George Mukhari Hospital CEO says he learnt of child rape incident through media

Police are investigating allegations that a two-year-old girl was attacked while in a COVID-19 isolation area in the hospital last month.

George Mukhari Hospital in Ga-Rankuwa. Picture: Dr. George Mukhari Academic Hospital Facebook page.

JOHANNESBURG - George Mukhari Hospital CEO Richard Lebethe said that he learnt through the media that a two-year-old girl was allegedly raped at the Pretoria facility.

The family said that they reported the crime to the hospital staff but he claimed that the report was never escalated to him or anyone else in management.

Police are investigating allegations that the toddler was attacked while in a COVID-19 isolation area last month.

Lebethe has blamed a breakdown in communication for not knowing about the sexual assault sooner.

"Several days after the incident, it did come to the out-patient department, in fact, at casualty. When they spoke to the nurse there, the nurse decided it was important that the police be called. Unfortunately, the message was never passed over to me nor any other [member of] management."

Lebethe said that although the two-year-old girl was not allowed to have her mother with her while in isolation at the facility where she was allegedly raped, she was not left alone.

He said that the girl's mother was not allowed to be with her during the night due to minimum space at the facility.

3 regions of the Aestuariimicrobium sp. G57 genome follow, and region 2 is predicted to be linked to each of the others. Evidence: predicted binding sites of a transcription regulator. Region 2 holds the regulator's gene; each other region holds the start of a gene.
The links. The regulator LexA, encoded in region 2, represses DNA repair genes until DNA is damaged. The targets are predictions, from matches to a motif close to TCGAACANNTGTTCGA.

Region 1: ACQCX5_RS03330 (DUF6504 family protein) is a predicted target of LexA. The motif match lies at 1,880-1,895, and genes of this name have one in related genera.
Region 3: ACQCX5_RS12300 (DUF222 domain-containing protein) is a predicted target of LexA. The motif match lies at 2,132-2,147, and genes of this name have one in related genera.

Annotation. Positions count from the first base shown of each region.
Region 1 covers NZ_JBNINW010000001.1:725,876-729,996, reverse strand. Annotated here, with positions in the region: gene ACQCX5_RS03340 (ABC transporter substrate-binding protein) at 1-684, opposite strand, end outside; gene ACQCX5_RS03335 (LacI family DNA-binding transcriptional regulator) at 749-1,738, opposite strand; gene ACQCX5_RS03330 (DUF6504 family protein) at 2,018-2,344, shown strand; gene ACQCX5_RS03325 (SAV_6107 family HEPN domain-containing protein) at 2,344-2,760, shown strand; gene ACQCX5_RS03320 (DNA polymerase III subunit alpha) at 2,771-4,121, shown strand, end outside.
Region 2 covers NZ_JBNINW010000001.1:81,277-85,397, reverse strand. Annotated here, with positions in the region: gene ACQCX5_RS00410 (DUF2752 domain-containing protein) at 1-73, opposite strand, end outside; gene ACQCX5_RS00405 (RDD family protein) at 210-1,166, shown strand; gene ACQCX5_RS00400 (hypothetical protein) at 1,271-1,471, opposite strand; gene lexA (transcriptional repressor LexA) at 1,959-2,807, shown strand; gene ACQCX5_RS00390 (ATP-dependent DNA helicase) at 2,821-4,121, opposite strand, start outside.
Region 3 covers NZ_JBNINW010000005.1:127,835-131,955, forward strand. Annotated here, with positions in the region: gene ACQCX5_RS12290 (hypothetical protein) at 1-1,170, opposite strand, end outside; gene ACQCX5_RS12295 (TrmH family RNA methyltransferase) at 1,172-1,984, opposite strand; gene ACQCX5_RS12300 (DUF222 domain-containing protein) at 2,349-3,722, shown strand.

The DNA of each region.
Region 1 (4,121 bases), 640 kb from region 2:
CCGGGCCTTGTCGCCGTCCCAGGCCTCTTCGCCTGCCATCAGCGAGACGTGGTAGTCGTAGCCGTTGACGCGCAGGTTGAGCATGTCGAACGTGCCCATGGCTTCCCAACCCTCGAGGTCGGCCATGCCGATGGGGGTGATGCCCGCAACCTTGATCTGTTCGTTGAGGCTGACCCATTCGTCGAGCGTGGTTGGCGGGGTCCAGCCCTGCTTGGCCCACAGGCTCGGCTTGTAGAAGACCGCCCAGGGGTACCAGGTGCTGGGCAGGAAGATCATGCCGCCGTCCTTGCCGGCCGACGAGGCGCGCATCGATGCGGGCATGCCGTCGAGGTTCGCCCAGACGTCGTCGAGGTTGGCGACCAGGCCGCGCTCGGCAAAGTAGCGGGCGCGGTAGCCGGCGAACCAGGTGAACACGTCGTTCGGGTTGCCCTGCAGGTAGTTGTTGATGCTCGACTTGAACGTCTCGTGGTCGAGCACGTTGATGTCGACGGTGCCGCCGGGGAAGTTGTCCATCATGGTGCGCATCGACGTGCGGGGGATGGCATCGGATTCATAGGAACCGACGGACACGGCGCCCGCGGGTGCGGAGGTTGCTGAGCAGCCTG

"She was with another child, who is premature, and the mother of the child. I wouldn't like to go into the merits and demerits of the case. She was not alone in there and that becomes a difficult one and it actually makes you think."

He also admitted that nurses did not immediately pick up on the rape and that they were only notified days later.

"The ward in which this baby was was definitely not aware. But after several days of the incident, they did come to the outpatient department - in fact, at casualty, when they spoke to the nurse around there getting information, the nurse decided it was important the police be called and what happened, apparently, the police took some time before they came and their aunt joined the mother and the baby, who then decided - because she was mobile to drive to the police station."

Lebethe said he has worked with many cases of gender-based violence in his career and this case has affected him.

"It puts me in an outright emotional state in that, here's an issue that I've dealt with so many a times... and here it is, it happened right in front of me and I never go to hear about it."

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